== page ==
If Arafat budges, the Clinton team may try for a three-way meeting away from New York and the media spotlight by week's end. Should Arafat maintain his present collision course, Clinton may decide to leave the whole problem to the next US president, while scrambling to prevent a regional flare-up in the final months of his watch.
Due to US and Israeli lobbying efforts targeted especially at European governments, Arafat seemingly has backed away from his previous deadline of September 13 for unilaterally proclaiming a Palestinian state, and the PLO's Central Committee is expected to meet in coming days to formally postpone the declaration until later this year. But at the same time, Arafat has stiffened in his determination to wrest control of the Old City, even though some of his top deputies are willing to explore a compromise.
The reason for his intransigence likely lies in Arafat's personal quest to "liberate" Jerusalem, in the mold of Saladin, the Muslim warlord who defeated the Crusaders nearly 1000 years ago. The aging PLO chief feels he has already established his place in history as the "father" of the Palestinian state, but still harbors ambitions of being revered as a pan-Arab and Islamic hero by leading a triumphant procession into Jerusalem to pray at the Al Aqsa mosque on the Temple Mount after it has been placed under his control. Arafat "miraculously" survived several assassination attempts and military sieges, and a mysterious plane crash in the Libyan desert, and on each occasion, declared Allah allowed him to live in order to reach his "destiny" of Jerusalem.
Further, Arafat has repeatedly placed himself within Koranic prophecies that speak of Judgment Day coming only when a tribe of Muslims defeats a tribe of Jews and a last-day Islamic figure "enter[s] the mosque, as he [Muhammad] entered the mosque," interpreted as a reference to the Al-Aqsa mosque. Recently he confirmed, "I am a religious person" who will never surrender Islamic claims to Jerusalem.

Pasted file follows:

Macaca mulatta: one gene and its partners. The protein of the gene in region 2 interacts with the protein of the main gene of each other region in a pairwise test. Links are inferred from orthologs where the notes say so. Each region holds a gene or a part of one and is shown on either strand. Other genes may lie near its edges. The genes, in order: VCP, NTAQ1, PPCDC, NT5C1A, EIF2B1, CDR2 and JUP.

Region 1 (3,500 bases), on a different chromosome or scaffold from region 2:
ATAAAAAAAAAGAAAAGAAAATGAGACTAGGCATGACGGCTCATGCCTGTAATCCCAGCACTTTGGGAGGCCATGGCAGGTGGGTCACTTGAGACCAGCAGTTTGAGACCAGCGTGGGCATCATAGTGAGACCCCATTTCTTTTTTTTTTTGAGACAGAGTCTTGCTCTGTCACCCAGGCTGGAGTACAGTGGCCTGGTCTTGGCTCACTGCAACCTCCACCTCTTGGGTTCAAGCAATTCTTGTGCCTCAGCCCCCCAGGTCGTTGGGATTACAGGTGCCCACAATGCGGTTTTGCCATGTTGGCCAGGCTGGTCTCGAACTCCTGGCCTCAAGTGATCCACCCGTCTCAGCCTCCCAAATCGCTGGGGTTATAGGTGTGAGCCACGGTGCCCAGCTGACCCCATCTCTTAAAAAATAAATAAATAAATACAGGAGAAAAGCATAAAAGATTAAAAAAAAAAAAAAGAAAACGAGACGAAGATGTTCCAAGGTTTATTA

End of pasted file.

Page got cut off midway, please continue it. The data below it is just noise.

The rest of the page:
While Arab and Islamic leaders back Palestinian political aspirations in Jerusalem, they do not necessarily share Arafat's religious self-delusions. And even one of his top lieutenants on Tuesday voiced approval for the option of "internationalizing" Jerusalem. Ahmed Qurie (Abu Ala), Speaker of the Palestinian Legislature, told the European Parliament in Strasbourg yesterday that if Israel could not accept the Palestinians' demand for east Jerusalem, the Holy City should be put under international jurisdiction. United Jerusalem should become "the capital of the world... The Palestinian Authority will agree to this plan, if this is what is needed for true peace," he ventured.
Speaking in the same forum, Knesset Speaker Avraham Burg echoed the idea that a radical approach toward the sovereignty of Jerusalem should be considered. "(The late) King Hussein (of Jordan) said the issue of the sovereignty of Jerusalem was almost insoluble and we should give the sovereignty of God back to God," Burg said. "I am very happy that this concept has not yet been rejected by either side ... let's explore it," he pleaded.
However, acting Israeli Foreign Minister Shlomo Ben-Ami immediately rejected such ideas. "What does it mean, an international city? There is no such thing," he told reporters. Ben-Ami said both sides instead could be satisfied with "symbolic sovereignty" on the Temple Mount. He further warned, "It would be a great mistake on the part of Arafat to make the entire solution of the Palestinian problem, the entire solution of the Middle Eastern conflict, hostage to the symbolic future of a mosque."
Today, Cabinet minister Shimon Peres also ridiculed proposals to place the city under international rule or declare "divine sovereignty" over its holy sites. "Things lacking any foundation are thrown out into the air, such as 'internationalizing' Jerusalem," Peres told ISRAEL RADIO. "How can Jerusalem be made an international city? Who would run it - Outer Mongolia?" he mocked. "It's just gibberish."
Not to be left out, fellow dovish minister Yossi Beilin said he believed a solution to the issue of Jerusalem was "just around the corner," and suggested Barak still has more room for making concessions to Arafat. Some Israeli press reports indicate Barak indeed has yet more concessions up his sleeve to entice Arafat into a final-status agreement. This includes an offer to cede an additional 2% of Judea/Samaria to the PA, for a total of 90% of the disputed territory. The Palestinians have demanded 97%. Finally, Barak may now be willing to sign a partial agreement that would essentially defer decisions over the explosive issue of Jerusalem for Arafat's successor.
Used with Permission from International Christian Embassy Jerusalem.